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    I am so, so excited about this! It had me at

    fn hello(name: &str, age: u8) -> String {...

    Seriously, it’s hard to find safe routing patterns among any other request-oriented rust library. Most of the time, you have to .get().unwrap() parameters from a Map or something. If you don’t like the .unwrap(), you need to handle the None case, which is a huge anti-pattern IMO, since you defined the route such that it’s impossible to enter the handler if it’s None. Gah!

    I wrote my own horribly hacky macro library for my own routing purposes. The code it generates isn’t pretty, but it’s at least validating the routes at compile time, no .unwrap() necessary.

    But this look leaps and bounds better. Can’t wait to build more stuff with rust now!

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      Sadly, this is a no-go for me (even as a Rust fan and contributor):


      It means that you are also pulling in an unspecified amount of issues and problems that is constantly changing along with the library.

      I know they need compiler plugins for a lot of their things, but I’m also opposed to them :).

      Additionally, the core lib is full of unstable features which will not be stable for a long while, so you can’t even bypass codegen and code the busywork by hand.

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        I’m not a rust person, figured I’d give it a try.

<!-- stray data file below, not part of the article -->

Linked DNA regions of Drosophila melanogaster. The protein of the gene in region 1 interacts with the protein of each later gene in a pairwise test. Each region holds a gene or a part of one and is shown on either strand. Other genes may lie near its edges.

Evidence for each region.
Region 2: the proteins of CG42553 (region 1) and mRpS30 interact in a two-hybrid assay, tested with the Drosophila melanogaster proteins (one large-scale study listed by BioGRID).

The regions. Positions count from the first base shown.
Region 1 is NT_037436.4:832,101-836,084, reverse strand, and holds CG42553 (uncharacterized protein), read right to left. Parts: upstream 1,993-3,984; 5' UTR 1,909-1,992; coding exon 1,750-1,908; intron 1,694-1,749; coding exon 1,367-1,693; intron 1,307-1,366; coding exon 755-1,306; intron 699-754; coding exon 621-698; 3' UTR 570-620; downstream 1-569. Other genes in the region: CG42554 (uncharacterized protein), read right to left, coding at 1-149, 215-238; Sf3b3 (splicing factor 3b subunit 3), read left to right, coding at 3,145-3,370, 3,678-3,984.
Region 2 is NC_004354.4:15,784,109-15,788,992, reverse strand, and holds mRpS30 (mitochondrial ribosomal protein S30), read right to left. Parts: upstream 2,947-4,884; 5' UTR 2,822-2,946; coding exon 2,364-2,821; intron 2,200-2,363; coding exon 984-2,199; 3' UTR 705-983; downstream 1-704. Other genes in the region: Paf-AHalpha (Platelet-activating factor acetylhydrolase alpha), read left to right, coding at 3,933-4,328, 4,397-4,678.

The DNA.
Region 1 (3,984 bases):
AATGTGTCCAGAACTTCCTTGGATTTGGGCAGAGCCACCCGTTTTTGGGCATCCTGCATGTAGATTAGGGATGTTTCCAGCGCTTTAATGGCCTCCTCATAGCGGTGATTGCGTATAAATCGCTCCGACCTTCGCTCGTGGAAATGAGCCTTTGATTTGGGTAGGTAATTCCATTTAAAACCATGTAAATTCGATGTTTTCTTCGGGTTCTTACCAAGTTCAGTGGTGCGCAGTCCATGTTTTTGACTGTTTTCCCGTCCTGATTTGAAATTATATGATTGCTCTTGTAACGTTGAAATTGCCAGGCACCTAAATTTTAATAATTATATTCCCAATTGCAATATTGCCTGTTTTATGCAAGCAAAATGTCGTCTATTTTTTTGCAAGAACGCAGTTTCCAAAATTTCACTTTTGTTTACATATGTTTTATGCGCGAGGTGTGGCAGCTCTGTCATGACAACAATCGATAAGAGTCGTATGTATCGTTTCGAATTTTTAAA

Can’t get the hello-world example to build because cargo can’t fetch the crates index because of some git issue talking to https://github.com/...

        Every time I try projects like this, and the tooling is wonky, it makes me appreciate golang that much more.

        Fascinating that someone voted this down as (incorrect). I can show you my terminal if you want, this did actually happen, and is actually a defect.

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          Too bad this happened. Given the limited info you gave it could be different things: 1. a transient error connecting to github 2. a proxy in use that somehow breaks the connection 3. using a broken version of cargo (yes, we had that recently…)

          From my own experience I find the Rust tooling far more reliable than what Go offers.

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            Do you think that’s because golang has concretely better tooling in some way or because you’ve grow accustomed to its quirks? I’ve experienced the promising new library without a working example a lot, regardless of language. I’d be curious to hear what approach go takes that can address it.

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              Quirks that hang up new golang devs:
              * $GOPATH
              * the import system
              * (new) vendoring

              Things that golang gets right:
              * When things fail, they fail in very transparent ways. An example would be, if I had the above issue, I would 100% be able to reproduce it if I tried a git clone myself, vs. rust where it’s not shelling out and it’s some other configuration or library issue.
              * golang has no configuration files, everything you need can be inferred by what’s on disk.

              Basically it comes down to, an initial hurdle of slight magic with golang, and then extreme transparency and logic with everything after that initial acclimation period.

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              On other end of spectrum, I had to try to code something in a hurry on a new computer without knowing tooling or programming due to memory loss. FreeBASIC did a simple install, I/O worked as in tutorials, typed stuff into text editor, and ran compiler with terminal command.

              Effortless just like QBasic I started with ages ago. Another good one from my early time was LISP box or something like that. Integrated everything from editor to compiler in one executable. Stuff like this is how I judge how easy tooling is to install and get running with.